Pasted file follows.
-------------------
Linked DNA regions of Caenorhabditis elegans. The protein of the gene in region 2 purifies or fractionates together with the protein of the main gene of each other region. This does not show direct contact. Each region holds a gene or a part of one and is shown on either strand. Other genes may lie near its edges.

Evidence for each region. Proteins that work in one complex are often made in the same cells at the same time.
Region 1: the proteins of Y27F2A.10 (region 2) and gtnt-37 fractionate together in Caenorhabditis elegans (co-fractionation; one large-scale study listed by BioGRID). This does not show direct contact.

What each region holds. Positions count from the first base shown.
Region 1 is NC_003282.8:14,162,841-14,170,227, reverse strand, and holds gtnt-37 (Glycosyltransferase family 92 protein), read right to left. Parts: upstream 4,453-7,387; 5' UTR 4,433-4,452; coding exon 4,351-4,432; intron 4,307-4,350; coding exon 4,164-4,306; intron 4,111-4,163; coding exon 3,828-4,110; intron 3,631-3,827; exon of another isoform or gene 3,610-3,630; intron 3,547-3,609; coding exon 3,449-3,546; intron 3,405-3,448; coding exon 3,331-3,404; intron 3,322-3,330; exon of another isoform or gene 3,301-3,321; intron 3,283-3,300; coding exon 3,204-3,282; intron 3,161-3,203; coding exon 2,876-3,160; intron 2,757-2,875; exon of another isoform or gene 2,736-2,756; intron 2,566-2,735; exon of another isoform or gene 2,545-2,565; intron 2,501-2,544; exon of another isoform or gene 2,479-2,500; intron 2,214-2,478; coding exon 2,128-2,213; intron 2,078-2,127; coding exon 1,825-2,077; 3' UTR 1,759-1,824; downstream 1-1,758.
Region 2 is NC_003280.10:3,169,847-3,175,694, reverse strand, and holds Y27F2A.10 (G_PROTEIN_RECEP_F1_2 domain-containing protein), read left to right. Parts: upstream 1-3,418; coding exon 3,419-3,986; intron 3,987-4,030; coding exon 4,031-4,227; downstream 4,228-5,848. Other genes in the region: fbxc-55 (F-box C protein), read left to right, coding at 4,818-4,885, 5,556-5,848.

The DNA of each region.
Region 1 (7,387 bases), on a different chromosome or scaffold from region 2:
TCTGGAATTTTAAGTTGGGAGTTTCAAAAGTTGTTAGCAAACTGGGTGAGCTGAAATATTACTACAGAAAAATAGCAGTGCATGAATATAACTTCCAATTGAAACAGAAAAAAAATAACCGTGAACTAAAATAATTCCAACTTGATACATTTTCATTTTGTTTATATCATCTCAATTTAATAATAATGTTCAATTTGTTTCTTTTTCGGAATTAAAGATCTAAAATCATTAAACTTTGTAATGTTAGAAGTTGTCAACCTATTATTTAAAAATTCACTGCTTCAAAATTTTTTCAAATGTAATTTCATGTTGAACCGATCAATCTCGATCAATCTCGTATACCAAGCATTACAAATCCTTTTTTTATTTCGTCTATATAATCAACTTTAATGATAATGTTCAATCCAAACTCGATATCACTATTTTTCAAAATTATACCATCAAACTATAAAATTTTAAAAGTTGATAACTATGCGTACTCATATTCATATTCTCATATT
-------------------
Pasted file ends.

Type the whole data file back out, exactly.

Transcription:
Linked DNA regions of Caenorhabditis elegans. The protein of the gene in region 2 purifies or fractionates together with the protein of the main gene of each other region. This does not show direct contact. Each region holds a gene or a part of one and is shown on either strand. Other genes may lie near its edges.

Evidence for each region. Proteins that work in one complex are often made in the same cells at the same time.
Region 1: the proteins of Y27F2A.10 (region 2) and gtnt-37 fractionate together in Caenorhabditis elegans (co-fractionation; one large-scale study listed by BioGRID). This does not show direct contact.

What each region holds. Positions count from the first base shown.
Region 1 is NC_003282.8:14,162,841-14,170,227, reverse strand, and holds gtnt-37 (Glycosyltransferase family 92 protein), read right to left. Parts: upstream 4,453-7,387; 5' UTR 4,433-4,452; coding exon 4,351-4,432; intron 4,307-4,350; coding exon 4,164-4,306; intron 4,111-4,163; coding exon 3,828-4,110; intron 3,631-3,827; exon of another isoform or gene 3,610-3,630; intron 3,547-3,609; coding exon 3,449-3,546; intron 3,405-3,448; coding exon 3,331-3,404; intron 3,322-3,330; exon of another isoform or gene 3,301-3,321; intron 3,283-3,300; coding exon 3,204-3,282; intron 3,161-3,203; coding exon 2,876-3,160; intron 2,757-2,875; exon of another isoform or gene 2,736-2,756; intron 2,566-2,735; exon of another isoform or gene 2,545-2,565; intron 2,501-2,544; exon of another isoform or gene 2,479-2,500; intron 2,214-2,478; coding exon 2,128-2,213; intron 2,078-2,127; coding exon 1,825-2,077; 3' UTR 1,759-1,824; downstream 1-1,758.
Region 2 is NC_003280.10:3,169,847-3,175,694, reverse strand, and holds Y27F2A.10 (G_PROTEIN_RECEP_F1_2 domain-containing protein), read left to right. Parts: upstream 1-3,418; coding exon 3,419-3,986; intron 3,987-4,030; coding exon 4,031-4,227; downstream 4,228-5,848. Other genes in the region: fbxc-55 (F-box C protein), read left to right, coding at 4,818-4,885, 5,556-5,848.

The DNA of each region.
Region 1 (7,387 bases), on a different chromosome or scaffold from region 2:
TCTGGAATTTTAAGTTGGGAGTTTCAAAAGTTGTTAGCAAACTGGGTGAGCTGAAATATTACTACAGAAAAATAGCAGTGCATGAATATAACTTCCAATTGAAACAGAAAAAAAATAACCGTGAACTAAAATAATTCCAACTTGATACATTTTCATTTTGTTTATATCATCTCAATTTAATAATAATGTTCAATTTGTTTCTTTTTCGGAATTAAAGATCTAAAATCATTAAACTTTGTAATGTTAGAAGTTGTCAACCTATTATTTAAAAATTCACTGCTTCAAAATTTTTTCAAATGTAATTTCATGTTGAACCGATCAATCTCGATCAATCTCGTATACCAAGCATTACAAATCCTTTTTTTATTTCGTCTATATAATCAACTTTAATGATAATGTTCAATCCAAACTCGATATCACTATTTTTCAAAATTATACCATCAAACTATAAAATTTTAAAAGTTGATAACTATGCGTACTCATATTCATATTCTCATATT